The team from the National Museum are just as wonderful; as Middleton put it, the museum essentially features as a “character in the show,” rather than simply a source of information. He, Jensen, and their curatorial colleague Martha Sear speak with much clarity throughout the series, providing important historical context and explaining material culture concepts in ways that enable viewers to understand why objects matter and what they can reveal. Speaking at the launch event, Sear passionately told the room how, having the “power to hold memories,” objects “do something unique.” They can be shared. Through them, you can travel across time and space; you can even “travel through the human heart.’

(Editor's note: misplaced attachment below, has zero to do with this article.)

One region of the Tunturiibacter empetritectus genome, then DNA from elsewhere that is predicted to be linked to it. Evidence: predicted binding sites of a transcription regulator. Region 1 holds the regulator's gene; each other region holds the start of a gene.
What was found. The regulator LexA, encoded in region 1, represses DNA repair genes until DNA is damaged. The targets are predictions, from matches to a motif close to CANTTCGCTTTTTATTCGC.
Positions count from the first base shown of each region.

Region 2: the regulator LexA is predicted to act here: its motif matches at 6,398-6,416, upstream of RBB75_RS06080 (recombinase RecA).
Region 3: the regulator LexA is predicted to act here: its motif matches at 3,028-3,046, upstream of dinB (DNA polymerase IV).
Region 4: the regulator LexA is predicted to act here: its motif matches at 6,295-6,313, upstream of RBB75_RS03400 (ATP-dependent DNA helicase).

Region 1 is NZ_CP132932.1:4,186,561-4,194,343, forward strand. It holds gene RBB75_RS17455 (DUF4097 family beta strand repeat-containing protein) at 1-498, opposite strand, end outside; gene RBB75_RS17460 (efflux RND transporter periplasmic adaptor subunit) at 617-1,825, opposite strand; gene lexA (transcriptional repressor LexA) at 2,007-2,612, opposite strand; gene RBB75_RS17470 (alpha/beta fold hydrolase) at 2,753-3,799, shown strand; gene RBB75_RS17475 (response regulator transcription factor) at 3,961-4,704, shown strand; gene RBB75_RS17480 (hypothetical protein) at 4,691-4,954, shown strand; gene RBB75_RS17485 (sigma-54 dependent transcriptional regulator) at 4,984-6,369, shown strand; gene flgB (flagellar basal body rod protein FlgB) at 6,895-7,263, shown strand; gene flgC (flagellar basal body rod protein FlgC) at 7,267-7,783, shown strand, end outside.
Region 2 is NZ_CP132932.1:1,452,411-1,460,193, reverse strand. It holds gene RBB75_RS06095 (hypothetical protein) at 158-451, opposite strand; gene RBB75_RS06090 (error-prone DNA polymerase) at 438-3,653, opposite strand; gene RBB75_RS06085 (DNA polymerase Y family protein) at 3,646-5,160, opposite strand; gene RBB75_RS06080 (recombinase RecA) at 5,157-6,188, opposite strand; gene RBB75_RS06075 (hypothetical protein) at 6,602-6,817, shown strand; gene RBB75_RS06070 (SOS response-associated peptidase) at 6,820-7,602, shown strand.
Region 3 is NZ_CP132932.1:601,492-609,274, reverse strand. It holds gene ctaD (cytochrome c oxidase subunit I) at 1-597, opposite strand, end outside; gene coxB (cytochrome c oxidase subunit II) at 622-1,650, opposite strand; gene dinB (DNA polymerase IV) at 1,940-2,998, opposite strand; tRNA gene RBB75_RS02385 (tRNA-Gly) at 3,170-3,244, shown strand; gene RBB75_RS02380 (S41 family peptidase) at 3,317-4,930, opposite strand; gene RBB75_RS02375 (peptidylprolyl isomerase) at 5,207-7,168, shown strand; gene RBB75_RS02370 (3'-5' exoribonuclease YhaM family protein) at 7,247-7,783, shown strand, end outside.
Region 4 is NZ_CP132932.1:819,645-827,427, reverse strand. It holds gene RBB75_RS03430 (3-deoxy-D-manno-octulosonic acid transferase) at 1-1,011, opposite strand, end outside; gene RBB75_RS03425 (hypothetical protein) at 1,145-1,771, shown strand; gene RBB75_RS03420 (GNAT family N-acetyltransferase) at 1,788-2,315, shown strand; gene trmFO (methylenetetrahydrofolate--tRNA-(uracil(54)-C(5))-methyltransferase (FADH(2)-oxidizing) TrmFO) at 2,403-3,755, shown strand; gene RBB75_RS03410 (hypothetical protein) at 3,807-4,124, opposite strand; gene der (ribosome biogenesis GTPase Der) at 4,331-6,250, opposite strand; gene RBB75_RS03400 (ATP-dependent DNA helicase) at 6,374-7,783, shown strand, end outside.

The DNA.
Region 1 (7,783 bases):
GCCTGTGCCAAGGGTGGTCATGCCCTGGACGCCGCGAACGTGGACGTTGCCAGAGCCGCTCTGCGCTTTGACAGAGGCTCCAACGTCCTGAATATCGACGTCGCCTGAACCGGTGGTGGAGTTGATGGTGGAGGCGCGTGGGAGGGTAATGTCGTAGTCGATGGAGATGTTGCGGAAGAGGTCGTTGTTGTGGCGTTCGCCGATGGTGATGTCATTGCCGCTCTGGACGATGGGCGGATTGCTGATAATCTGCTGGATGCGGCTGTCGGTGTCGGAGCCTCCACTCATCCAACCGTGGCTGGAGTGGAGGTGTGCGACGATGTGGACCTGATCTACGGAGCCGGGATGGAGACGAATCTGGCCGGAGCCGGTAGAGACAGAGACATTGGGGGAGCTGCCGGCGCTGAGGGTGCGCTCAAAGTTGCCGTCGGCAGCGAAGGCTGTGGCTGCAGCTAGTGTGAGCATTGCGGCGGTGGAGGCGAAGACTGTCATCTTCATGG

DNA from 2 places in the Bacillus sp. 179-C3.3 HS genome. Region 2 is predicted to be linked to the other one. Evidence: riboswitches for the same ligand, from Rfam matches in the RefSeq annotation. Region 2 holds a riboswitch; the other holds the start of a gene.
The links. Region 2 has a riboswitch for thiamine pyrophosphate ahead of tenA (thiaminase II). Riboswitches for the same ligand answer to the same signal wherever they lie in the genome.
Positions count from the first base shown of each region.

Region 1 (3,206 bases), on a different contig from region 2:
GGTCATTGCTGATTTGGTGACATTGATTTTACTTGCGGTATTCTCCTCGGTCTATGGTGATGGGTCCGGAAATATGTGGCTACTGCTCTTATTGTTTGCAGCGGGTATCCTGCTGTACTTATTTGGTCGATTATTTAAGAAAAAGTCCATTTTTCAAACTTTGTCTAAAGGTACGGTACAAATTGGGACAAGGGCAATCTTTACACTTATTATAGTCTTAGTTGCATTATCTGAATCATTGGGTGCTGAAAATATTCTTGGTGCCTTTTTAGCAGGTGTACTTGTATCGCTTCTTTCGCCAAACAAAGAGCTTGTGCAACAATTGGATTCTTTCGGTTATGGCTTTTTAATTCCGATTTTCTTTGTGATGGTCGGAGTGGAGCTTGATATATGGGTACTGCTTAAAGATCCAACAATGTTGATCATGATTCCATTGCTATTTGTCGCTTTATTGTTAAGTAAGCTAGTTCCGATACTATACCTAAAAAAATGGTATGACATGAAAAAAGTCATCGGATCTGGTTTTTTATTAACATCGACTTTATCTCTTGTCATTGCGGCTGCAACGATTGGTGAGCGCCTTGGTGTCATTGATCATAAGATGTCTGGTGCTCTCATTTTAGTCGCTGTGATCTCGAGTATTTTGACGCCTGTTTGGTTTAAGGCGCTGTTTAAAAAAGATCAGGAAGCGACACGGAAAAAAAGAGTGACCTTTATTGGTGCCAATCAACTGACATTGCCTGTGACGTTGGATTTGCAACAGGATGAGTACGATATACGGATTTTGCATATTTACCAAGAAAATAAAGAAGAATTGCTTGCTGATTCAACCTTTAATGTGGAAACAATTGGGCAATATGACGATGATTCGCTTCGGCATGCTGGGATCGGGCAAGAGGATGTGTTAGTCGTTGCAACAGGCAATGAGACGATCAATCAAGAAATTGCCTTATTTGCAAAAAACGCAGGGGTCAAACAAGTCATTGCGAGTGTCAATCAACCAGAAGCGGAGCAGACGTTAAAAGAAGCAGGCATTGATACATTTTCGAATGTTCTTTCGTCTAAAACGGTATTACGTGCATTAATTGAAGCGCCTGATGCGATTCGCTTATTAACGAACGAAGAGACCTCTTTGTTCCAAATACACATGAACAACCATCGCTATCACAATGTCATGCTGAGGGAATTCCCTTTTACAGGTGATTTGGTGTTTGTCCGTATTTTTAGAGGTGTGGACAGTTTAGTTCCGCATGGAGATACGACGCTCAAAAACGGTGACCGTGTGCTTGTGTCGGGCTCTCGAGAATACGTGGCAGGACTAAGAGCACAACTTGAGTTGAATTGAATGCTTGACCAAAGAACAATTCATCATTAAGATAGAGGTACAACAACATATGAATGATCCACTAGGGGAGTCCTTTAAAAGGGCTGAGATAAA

Heart and a desire for connection drives the Extra-Ordinary Things project. This doesn’t mean it shies away from the murkier aspects of our past or even our present. In the final episode, Armstrong speaks from the edge of the “exclusion zone” that marked the area in central Perth/Boorloo that First Nations people, only seventy years ago, were not permitted to enter freely.

Overall, though, the project is intended to be uplifting. It’s an example of how storytelling can bridge divides, allow us to confront realities, and enable us to make choices that might go some way to rectifying wrongs. In a time of volatile international conflict, climate crisis, and social inequalities, having faith in the possibility of working towards a better future is perhaps the most extra-ordinary thing of all. •